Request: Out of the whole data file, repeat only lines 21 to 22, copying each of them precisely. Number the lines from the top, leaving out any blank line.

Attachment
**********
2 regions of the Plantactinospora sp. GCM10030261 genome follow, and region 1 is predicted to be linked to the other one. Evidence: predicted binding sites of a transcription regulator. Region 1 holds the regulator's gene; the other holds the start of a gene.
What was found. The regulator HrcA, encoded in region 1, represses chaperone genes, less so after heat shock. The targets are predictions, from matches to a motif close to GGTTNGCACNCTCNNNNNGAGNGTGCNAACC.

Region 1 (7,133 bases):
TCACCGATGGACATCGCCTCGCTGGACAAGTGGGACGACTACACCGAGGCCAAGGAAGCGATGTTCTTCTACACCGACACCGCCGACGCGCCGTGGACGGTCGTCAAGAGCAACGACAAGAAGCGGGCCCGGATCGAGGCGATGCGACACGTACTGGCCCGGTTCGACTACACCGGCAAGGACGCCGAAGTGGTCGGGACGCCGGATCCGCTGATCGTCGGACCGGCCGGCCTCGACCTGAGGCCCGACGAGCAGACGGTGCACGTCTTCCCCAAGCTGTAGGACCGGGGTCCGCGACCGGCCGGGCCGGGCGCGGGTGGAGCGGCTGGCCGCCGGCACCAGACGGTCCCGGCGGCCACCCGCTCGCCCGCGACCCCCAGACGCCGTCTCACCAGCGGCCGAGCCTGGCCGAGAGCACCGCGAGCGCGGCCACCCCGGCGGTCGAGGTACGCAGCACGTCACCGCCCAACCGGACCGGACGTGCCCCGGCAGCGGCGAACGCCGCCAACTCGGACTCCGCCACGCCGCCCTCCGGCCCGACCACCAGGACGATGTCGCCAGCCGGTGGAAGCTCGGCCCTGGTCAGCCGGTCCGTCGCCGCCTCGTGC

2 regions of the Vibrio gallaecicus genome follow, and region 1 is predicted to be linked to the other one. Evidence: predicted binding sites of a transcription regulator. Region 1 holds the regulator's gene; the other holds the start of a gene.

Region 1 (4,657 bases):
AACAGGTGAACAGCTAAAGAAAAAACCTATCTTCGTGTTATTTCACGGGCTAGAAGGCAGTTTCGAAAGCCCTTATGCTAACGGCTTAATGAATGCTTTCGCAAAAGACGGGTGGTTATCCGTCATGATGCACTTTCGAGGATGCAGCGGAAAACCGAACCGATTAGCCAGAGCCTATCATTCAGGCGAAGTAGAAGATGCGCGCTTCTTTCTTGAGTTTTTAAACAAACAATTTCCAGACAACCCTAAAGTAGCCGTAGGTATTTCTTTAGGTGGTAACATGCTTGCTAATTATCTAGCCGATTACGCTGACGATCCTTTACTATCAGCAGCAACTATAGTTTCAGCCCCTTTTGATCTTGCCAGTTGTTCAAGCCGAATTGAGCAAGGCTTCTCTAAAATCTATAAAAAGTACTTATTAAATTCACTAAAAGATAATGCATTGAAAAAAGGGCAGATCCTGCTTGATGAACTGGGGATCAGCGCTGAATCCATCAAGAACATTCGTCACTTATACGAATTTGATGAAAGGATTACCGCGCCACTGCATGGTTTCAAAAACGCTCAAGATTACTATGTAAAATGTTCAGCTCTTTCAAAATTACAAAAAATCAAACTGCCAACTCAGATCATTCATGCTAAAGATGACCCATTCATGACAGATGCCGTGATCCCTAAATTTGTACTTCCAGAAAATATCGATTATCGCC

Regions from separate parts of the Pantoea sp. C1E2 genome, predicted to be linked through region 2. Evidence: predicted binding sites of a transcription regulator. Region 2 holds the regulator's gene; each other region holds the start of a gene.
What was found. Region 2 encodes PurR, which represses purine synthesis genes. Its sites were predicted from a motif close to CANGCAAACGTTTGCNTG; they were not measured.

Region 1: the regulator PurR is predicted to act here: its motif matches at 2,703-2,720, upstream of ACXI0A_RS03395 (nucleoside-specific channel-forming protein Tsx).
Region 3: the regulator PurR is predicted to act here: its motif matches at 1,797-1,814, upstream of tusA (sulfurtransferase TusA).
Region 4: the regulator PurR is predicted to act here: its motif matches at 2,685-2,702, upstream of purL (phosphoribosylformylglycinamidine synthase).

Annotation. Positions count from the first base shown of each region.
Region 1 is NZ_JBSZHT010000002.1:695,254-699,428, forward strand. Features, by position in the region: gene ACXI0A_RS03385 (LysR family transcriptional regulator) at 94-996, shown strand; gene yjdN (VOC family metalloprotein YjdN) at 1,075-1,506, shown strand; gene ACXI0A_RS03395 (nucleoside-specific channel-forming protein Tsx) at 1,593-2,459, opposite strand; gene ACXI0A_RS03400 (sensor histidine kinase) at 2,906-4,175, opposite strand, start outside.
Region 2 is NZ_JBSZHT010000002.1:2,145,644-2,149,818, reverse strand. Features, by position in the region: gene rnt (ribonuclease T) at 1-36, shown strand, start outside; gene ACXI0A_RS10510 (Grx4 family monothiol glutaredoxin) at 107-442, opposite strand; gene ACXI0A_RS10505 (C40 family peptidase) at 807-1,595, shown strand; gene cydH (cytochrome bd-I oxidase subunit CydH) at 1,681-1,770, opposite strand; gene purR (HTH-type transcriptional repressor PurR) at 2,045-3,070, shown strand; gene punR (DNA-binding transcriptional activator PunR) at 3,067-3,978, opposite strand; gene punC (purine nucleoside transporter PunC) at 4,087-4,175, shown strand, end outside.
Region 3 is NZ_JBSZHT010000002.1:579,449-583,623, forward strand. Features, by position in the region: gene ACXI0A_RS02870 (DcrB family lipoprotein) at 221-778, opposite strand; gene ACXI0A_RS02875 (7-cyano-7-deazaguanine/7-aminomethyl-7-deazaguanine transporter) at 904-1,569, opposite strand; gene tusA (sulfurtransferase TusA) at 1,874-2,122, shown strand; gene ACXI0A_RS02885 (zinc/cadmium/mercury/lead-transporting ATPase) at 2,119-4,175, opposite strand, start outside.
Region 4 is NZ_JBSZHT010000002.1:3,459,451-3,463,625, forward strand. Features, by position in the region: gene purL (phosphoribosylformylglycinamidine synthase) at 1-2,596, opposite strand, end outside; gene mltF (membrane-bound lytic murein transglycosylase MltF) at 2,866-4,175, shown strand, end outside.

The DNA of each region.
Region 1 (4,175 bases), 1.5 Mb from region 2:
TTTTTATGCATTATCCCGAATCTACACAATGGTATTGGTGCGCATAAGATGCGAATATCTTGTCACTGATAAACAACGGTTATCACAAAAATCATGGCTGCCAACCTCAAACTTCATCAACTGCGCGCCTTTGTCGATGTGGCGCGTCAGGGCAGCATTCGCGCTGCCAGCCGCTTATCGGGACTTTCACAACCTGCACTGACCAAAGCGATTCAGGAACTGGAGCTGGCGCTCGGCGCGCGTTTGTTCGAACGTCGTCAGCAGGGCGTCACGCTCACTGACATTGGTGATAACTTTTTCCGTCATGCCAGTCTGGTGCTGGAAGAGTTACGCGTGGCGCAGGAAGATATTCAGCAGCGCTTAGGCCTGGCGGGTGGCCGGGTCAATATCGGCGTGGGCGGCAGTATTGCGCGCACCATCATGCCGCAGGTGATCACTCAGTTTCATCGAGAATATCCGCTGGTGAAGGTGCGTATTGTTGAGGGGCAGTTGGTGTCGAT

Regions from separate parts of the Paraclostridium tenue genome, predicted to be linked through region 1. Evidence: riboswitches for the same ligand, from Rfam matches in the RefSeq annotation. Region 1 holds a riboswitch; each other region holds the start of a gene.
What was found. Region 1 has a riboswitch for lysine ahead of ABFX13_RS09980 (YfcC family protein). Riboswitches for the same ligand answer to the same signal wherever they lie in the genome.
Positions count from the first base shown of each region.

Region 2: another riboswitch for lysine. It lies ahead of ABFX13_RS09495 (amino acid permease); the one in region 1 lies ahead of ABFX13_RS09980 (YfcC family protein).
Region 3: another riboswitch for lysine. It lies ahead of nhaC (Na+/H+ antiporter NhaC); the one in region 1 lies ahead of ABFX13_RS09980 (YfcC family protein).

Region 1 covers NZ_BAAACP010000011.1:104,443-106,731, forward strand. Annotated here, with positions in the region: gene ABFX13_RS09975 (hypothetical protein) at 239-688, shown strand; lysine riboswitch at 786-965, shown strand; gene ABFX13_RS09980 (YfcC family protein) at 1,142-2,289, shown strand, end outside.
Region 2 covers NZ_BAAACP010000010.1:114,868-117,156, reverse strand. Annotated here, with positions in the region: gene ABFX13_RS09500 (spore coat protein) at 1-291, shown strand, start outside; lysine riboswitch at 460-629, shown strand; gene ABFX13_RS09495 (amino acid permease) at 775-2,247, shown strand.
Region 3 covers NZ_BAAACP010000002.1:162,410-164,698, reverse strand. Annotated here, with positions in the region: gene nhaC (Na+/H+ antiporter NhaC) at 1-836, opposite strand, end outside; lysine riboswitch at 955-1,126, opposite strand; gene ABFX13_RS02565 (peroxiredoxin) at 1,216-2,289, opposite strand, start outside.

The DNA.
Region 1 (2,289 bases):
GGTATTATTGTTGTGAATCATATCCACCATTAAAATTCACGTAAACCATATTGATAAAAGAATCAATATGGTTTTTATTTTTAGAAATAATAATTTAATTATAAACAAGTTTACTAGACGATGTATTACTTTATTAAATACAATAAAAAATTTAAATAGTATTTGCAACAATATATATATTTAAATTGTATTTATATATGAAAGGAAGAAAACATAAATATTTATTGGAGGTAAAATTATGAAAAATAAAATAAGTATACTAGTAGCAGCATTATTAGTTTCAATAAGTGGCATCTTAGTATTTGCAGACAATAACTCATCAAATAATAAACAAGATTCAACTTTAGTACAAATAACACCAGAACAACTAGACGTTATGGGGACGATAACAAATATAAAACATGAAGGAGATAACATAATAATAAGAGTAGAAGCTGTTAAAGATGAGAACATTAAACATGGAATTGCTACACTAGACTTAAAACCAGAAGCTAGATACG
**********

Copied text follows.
Regions from separate parts of the Paraclostridium tenue genome, predicted to be linked through region 1. Evidence: riboswitches for the same ligand, from Rfam matches in the RefSeq annotation. Region 1 holds a riboswitch; each other region holds the start of a gene.
What was found. Region 1 has a riboswitch for lysine ahead of ABFX13_RS09980 (YfcC family protein). Riboswitches for the same ligand answer to the same signal wherever they lie in the genome.